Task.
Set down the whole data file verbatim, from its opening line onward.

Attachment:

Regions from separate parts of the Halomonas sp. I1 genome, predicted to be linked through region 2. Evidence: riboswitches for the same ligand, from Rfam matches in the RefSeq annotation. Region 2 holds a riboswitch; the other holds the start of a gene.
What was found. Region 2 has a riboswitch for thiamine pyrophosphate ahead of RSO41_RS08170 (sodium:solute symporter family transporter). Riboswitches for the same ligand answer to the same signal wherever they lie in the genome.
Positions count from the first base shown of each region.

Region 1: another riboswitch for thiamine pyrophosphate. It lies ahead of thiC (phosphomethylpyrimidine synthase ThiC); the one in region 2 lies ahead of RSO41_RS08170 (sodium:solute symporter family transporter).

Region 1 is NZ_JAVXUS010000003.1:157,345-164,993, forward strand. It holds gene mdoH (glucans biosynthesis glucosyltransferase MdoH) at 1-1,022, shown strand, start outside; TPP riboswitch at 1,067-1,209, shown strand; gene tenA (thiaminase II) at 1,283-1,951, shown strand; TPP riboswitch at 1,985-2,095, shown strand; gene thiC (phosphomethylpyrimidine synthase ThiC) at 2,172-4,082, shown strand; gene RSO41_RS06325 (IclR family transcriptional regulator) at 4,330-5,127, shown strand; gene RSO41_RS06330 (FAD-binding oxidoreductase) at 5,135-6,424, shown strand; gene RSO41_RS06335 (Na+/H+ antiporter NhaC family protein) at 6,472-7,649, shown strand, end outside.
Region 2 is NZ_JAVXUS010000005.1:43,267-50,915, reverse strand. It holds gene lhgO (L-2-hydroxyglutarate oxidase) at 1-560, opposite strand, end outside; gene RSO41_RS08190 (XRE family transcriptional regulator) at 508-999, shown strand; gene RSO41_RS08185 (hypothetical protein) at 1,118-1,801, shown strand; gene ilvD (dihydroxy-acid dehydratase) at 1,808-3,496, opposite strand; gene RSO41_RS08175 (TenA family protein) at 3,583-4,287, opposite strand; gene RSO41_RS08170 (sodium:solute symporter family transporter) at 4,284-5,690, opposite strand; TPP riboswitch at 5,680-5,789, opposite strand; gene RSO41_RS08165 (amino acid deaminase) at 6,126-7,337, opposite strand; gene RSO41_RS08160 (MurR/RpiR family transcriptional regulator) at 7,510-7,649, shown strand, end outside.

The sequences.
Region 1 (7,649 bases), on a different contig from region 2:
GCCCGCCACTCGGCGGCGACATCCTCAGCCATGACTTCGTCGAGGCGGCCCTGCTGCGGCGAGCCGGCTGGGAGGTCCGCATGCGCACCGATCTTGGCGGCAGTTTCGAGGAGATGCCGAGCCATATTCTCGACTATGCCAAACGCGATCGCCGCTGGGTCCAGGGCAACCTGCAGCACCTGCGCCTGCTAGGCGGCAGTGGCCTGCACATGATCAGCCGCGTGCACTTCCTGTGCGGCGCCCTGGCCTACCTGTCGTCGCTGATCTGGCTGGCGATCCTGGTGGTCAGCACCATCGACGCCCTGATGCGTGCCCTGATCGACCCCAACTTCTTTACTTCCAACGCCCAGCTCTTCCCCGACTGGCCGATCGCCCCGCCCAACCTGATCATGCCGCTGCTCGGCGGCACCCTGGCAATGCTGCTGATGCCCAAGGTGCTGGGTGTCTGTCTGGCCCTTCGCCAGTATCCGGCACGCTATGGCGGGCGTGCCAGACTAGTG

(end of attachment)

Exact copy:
Regions from separate parts of the Halomonas sp. I1 genome, predicted to be linked through region 2. Evidence: riboswitches for the same ligand, from Rfam matches in the RefSeq annotation. Region 2 holds a riboswitch; the other holds the start of a gene.
What was found. Region 2 has a riboswitch for thiamine pyrophosphate ahead of RSO41_RS08170 (sodium:solute symporter family transporter). Riboswitches for the same ligand answer to the same signal wherever they lie in the genome.
Positions count from the first base shown of each region.

Region 1: another riboswitch for thiamine pyrophosphate. It lies ahead of thiC (phosphomethylpyrimidine synthase ThiC); the one in region 2 lies ahead of RSO41_RS08170 (sodium:solute symporter family transporter).

Region 1 is NZ_JAVXUS010000003.1:157,345-164,993, forward strand. It holds gene mdoH (glucans biosynthesis glucosyltransferase MdoH) at 1-1,022, shown strand, start outside; TPP riboswitch at 1,067-1,209, shown strand; gene tenA (thiaminase II) at 1,283-1,951, shown strand; TPP riboswitch at 1,985-2,095, shown strand; gene thiC (phosphomethylpyrimidine synthase ThiC) at 2,172-4,082, shown strand; gene RSO41_RS06325 (IclR family transcriptional regulator) at 4,330-5,127, shown strand; gene RSO41_RS06330 (FAD-binding oxidoreductase) at 5,135-6,424, shown strand; gene RSO41_RS06335 (Na+/H+ antiporter NhaC family protein) at 6,472-7,649, shown strand, end outside.
Region 2 is NZ_JAVXUS010000005.1:43,267-50,915, reverse strand. It holds gene lhgO (L-2-hydroxyglutarate oxidase) at 1-560, opposite strand, end outside; gene RSO41_RS08190 (XRE family transcriptional regulator) at 508-999, shown strand; gene RSO41_RS08185 (hypothetical protein) at 1,118-1,801, shown strand; gene ilvD (dihydroxy-acid dehydratase) at 1,808-3,496, opposite strand; gene RSO41_RS08175 (TenA family protein) at 3,583-4,287, opposite strand; gene RSO41_RS08170 (sodium:solute symporter family transporter) at 4,284-5,690, opposite strand; TPP riboswitch at 5,680-5,789, opposite strand; gene RSO41_RS08165 (amino acid deaminase) at 6,126-7,337, opposite strand; gene RSO41_RS08160 (MurR/RpiR family transcriptional regulator) at 7,510-7,649, shown strand, end outside.

The sequences.
Region 1 (7,649 bases), on a different contig from region 2:
GCCCGCCACTCGGCGGCGACATCCTCAGCCATGACTTCGTCGAGGCGGCCCTGCTGCGGCGAGCCGGCTGGGAGGTCCGCATGCGCACCGATCTTGGCGGCAGTTTCGAGGAGATGCCGAGCCATATTCTCGACTATGCCAAACGCGATCGCCGCTGGGTCCAGGGCAACCTGCAGCACCTGCGCCTGCTAGGCGGCAGTGGCCTGCACATGATCAGCCGCGTGCACTTCCTGTGCGGCGCCCTGGCCTACCTGTCGTCGCTGATCTGGCTGGCGATCCTGGTGGTCAGCACCATCGACGCCCTGATGCGTGCCCTGATCGACCCCAACTTCTTTACTTCCAACGCCCAGCTCTTCCCCGACTGGCCGATCGCCCCGCCCAACCTGATCATGCCGCTGCTCGGCGGCACCCTGGCAATGCTGCTGATGCCCAAGGTGCTGGGTGTCTGTCTGGCCCTTCGCCAGTATCCGGCACGCTATGGCGGGCGTGCCAGACTAGTG